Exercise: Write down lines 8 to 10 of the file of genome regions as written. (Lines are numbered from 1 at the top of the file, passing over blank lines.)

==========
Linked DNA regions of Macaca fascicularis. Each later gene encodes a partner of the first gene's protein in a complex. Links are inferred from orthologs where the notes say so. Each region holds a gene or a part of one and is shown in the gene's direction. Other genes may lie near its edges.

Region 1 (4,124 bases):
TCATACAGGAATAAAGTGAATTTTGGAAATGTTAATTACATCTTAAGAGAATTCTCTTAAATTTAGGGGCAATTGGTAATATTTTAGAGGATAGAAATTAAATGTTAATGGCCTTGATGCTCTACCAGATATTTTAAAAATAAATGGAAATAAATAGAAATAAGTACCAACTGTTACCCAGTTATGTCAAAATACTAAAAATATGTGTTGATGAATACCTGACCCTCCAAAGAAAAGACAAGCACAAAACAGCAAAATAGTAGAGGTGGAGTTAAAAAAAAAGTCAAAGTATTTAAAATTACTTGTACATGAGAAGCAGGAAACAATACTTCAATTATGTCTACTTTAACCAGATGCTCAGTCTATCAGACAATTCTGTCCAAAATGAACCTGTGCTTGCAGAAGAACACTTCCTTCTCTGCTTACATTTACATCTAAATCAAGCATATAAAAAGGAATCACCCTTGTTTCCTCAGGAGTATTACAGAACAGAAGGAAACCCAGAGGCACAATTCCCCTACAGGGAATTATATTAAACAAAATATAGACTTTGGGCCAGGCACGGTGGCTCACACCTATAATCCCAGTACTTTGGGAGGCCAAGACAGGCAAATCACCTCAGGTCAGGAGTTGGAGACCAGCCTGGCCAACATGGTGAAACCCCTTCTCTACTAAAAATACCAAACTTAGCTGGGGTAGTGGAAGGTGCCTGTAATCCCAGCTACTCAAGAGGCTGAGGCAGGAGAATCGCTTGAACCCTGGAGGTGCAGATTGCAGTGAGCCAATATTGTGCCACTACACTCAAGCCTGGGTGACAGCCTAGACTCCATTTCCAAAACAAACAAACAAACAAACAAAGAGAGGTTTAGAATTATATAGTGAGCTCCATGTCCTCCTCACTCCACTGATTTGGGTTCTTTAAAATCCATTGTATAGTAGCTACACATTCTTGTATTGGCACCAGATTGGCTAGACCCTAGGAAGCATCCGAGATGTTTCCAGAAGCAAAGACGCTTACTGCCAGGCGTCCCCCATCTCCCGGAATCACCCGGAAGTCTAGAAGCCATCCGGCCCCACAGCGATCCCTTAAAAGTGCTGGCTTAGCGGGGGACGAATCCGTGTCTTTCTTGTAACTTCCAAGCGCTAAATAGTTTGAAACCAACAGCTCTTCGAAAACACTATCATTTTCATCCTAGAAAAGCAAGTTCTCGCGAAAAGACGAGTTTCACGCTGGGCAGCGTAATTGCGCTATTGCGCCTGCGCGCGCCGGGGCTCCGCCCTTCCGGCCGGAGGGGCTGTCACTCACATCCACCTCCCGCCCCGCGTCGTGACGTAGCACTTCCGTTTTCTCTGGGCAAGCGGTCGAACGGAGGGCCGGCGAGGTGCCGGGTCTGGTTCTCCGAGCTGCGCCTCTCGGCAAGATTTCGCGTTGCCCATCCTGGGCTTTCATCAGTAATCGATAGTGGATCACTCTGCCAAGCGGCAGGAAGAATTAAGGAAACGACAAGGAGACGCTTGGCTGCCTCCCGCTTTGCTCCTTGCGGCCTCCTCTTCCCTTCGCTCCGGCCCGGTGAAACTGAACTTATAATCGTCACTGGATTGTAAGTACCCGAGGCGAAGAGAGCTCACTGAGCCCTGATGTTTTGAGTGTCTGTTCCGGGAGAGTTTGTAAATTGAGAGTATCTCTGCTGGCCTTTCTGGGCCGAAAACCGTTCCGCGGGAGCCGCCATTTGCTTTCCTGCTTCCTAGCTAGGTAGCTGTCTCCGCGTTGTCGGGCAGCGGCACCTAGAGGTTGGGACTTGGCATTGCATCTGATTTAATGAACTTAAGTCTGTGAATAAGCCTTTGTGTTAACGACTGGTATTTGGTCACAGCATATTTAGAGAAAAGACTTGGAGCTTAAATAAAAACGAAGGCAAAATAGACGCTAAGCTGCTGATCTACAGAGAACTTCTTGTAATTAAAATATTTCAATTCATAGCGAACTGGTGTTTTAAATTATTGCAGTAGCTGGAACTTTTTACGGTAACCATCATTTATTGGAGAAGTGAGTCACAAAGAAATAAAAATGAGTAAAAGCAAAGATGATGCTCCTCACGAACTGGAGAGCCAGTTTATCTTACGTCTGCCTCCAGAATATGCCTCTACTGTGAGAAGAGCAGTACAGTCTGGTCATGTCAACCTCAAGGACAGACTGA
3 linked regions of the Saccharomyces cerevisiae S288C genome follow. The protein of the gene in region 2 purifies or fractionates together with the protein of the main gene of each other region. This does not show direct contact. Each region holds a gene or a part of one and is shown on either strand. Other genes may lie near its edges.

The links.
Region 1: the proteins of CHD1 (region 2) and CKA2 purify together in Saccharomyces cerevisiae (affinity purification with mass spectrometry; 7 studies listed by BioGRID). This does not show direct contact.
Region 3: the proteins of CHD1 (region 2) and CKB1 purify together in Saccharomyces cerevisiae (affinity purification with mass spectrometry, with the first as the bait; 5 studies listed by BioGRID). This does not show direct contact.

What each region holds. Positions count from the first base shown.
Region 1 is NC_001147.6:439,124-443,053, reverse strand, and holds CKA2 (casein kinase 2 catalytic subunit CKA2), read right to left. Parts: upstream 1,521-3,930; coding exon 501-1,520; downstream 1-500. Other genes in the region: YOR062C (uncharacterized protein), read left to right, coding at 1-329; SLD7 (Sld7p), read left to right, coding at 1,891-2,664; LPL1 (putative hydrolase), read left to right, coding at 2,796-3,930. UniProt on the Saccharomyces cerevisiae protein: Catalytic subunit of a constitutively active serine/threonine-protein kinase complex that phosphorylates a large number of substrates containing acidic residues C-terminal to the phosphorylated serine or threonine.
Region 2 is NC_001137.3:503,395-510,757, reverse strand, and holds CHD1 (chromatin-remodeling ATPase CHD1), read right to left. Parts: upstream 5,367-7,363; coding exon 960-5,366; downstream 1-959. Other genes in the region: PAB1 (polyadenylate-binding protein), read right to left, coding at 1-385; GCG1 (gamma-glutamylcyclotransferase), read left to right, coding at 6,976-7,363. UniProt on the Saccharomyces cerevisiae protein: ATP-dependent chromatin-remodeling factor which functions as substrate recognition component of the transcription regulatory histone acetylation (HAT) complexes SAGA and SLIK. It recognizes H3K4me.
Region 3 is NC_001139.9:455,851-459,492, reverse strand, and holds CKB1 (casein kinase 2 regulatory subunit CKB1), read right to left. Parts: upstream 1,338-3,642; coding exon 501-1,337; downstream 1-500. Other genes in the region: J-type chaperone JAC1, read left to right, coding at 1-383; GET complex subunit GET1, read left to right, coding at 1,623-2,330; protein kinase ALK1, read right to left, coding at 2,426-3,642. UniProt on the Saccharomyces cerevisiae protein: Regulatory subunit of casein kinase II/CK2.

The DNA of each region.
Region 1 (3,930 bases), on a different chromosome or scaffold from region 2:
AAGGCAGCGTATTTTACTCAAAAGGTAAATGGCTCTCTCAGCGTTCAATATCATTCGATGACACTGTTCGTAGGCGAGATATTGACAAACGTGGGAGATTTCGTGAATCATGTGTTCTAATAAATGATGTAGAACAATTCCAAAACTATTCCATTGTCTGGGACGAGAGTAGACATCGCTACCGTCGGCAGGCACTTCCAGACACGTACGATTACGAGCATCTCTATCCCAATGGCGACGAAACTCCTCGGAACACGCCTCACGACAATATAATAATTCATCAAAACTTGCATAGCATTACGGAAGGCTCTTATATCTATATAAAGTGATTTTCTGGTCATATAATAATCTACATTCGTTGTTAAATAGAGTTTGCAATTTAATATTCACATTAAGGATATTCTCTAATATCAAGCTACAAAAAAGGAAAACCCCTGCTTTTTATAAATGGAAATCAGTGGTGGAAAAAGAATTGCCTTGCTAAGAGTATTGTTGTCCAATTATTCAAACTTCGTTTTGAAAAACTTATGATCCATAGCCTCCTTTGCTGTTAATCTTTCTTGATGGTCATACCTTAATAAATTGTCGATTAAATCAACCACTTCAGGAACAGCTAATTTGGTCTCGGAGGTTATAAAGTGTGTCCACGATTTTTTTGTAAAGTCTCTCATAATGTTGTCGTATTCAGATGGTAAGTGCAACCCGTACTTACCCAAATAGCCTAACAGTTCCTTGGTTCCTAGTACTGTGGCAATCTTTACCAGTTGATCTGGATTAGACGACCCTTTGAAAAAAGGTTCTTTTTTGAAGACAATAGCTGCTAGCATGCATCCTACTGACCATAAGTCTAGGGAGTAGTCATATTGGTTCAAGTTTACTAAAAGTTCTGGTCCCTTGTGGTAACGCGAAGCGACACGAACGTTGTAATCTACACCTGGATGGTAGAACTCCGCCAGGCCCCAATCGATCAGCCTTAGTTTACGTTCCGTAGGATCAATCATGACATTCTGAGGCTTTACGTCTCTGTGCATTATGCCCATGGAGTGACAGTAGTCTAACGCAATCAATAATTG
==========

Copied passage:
What each region holds. Positions count from the first base shown.
Region 1 is NC_001147.6:439,124-443,053, reverse strand, and holds CKA2 (casein kinase 2 catalytic subunit CKA2), read right to left. Parts: upstream 1,521-3,930; coding exon 501-1,520; downstream 1-500. Other genes in the region: YOR062C (uncharacterized protein), read left to right, coding at 1-329; SLD7 (Sld7p), read left to right, coding at 1,891-2,664; LPL1 (putative hydrolase), read left to right, coding at 2,796-3,930. UniProt on the Saccharomyces cerevisiae protein: Catalytic subunit of a constitutively active serine/threonine-protein kinase complex that phosphorylates a large number of substrates containing acidic residues C-terminal to the phosphorylated serine or threonine.
Region 2 is NC_001137.3:503,395-510,757, reverse strand, and holds CHD1 (chromatin-remodeling ATPase CHD1), read right to left. Parts: upstream 5,367-7,363; coding exon 960-5,366; downstream 1-959. Other genes in the region: PAB1 (polyadenylate-binding protein), read right to left, coding at 1-385; GCG1 (gamma-glutamylcyclotransferase), read left to right, coding at 6,976-7,363. UniProt on the Saccharomyces cerevisiae protein: ATP-dependent chromatin-remodeling factor which functions as substrate recognition component of the transcription regulatory histone acetylation (HAT) complexes SAGA and SLIK. It recognizes H3K4me.